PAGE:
Obama in other times would be Reagan (-1)

Anonymous Coward | about a year and a half ago | (#43193165)

Given how many Republican ideas he uses I wonder what's the role of the present Republican party these days. Comic relief?

Re:Obama in other times would be Reagan (-1, Troll)

Gordonjcp (186804) | about a year and a half ago | (#43193281)

Given how many Republican ideas he uses I wonder what's the role of the present Republican party these days. Comic relief?

The role of the Rapeublican party is to devise new ways of justifying sexual violence.

Re:Obama in other times would be Reagan (1)

Byrel (1991884) | about a year and a half ago | (#43193425)

How very... trollish of you.

Re:Obama in other times would be Reagan (0, Offtopic)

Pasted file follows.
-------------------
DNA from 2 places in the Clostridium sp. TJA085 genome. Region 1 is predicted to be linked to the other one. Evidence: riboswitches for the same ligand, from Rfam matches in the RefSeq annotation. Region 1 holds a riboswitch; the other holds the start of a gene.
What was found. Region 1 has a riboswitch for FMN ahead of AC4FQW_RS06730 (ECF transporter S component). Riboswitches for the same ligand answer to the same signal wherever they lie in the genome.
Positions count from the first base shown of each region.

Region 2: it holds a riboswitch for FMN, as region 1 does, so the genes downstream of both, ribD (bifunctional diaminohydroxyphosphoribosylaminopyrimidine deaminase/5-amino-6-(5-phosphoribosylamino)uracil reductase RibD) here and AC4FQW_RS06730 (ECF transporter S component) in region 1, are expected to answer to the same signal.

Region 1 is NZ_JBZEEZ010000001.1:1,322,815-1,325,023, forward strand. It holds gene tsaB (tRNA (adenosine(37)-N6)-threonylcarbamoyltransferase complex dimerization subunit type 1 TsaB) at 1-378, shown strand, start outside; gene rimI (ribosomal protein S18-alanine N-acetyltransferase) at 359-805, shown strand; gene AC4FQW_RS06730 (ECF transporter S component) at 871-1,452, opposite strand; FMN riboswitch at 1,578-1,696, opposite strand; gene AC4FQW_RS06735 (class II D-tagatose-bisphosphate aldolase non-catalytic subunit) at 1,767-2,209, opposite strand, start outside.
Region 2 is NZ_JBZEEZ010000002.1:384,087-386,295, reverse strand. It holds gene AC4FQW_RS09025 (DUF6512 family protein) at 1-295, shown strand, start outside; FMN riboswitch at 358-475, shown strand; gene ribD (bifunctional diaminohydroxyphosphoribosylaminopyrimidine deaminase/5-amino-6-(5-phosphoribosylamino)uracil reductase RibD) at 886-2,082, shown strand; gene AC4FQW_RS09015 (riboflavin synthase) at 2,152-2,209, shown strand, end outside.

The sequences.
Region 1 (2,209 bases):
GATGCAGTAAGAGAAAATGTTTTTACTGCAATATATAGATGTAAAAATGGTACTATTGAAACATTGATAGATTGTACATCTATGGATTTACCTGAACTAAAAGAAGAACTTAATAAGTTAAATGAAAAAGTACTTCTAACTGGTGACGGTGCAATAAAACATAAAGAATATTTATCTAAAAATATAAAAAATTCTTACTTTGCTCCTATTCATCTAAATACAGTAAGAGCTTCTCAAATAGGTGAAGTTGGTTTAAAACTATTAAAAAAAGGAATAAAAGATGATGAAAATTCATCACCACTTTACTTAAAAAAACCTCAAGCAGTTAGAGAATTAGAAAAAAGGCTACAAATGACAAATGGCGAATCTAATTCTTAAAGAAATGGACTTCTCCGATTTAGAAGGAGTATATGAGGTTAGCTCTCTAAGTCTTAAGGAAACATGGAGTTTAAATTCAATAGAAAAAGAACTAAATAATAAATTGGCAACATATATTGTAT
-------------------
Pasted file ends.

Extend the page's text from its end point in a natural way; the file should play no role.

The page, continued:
CncRobot (2849261) | about a year and a half ago | (#43193443)

Just this week, Biden [townhall.com] , told us that just slapping women is not that bad of a thing. Lets add to that all the personal attacks against Palin and her kids and then reexamine your statement about which party hates women.

Re:Obama in other times would be Reagan (1, Informative)

PixelScuba (686633) | about a year and a half ago | (#43193547)

Did... did you even read that link you posted? They had to update because they only played a truncated comment from Joe Biden. The full comment says...

We’ve learned that certain behaviors on the part of an abuser portend much more danger than other behaviors. For example, if an abuser has attempted to strangle his victim, if he has threatened to shoot her, if he has sexually assaulted her, and there’s a number of other signs, about eight others. These are tell-tale signs to say this isn’t your garden-variety slap across the face, which is totally unacceptable in and of itself.